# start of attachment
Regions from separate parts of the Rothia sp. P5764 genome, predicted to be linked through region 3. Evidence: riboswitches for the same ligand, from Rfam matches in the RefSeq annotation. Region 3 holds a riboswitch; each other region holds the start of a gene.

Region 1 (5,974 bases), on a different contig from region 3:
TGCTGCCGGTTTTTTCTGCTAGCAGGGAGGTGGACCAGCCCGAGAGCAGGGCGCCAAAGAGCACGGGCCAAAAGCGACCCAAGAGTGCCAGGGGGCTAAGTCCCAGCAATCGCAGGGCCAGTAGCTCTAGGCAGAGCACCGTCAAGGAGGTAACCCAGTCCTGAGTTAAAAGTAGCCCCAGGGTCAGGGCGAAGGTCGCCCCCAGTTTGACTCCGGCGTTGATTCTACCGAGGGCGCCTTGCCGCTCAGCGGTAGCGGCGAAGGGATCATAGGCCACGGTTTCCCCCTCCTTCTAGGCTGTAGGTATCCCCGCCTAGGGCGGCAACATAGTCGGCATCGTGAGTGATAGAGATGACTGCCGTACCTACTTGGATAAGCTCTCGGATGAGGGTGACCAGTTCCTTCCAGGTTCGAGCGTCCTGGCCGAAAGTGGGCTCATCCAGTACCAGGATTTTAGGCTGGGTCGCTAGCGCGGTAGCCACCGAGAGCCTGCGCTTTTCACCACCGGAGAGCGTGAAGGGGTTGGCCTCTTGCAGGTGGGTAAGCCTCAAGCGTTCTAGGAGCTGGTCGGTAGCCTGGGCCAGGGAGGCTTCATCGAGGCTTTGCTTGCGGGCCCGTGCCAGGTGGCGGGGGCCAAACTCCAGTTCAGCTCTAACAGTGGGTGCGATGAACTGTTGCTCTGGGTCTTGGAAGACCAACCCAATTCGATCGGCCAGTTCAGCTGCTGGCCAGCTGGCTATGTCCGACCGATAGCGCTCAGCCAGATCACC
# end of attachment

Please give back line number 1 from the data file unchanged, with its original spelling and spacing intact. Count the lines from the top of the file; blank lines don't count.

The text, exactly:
Regions from separate parts of the Rothia sp. P5764 genome, predicted to be linked through region 3. Evidence: riboswitches for the same ligand, from Rfam matches in the RefSeq annotation. Region 3 holds a riboswitch; each other region holds the start of a gene.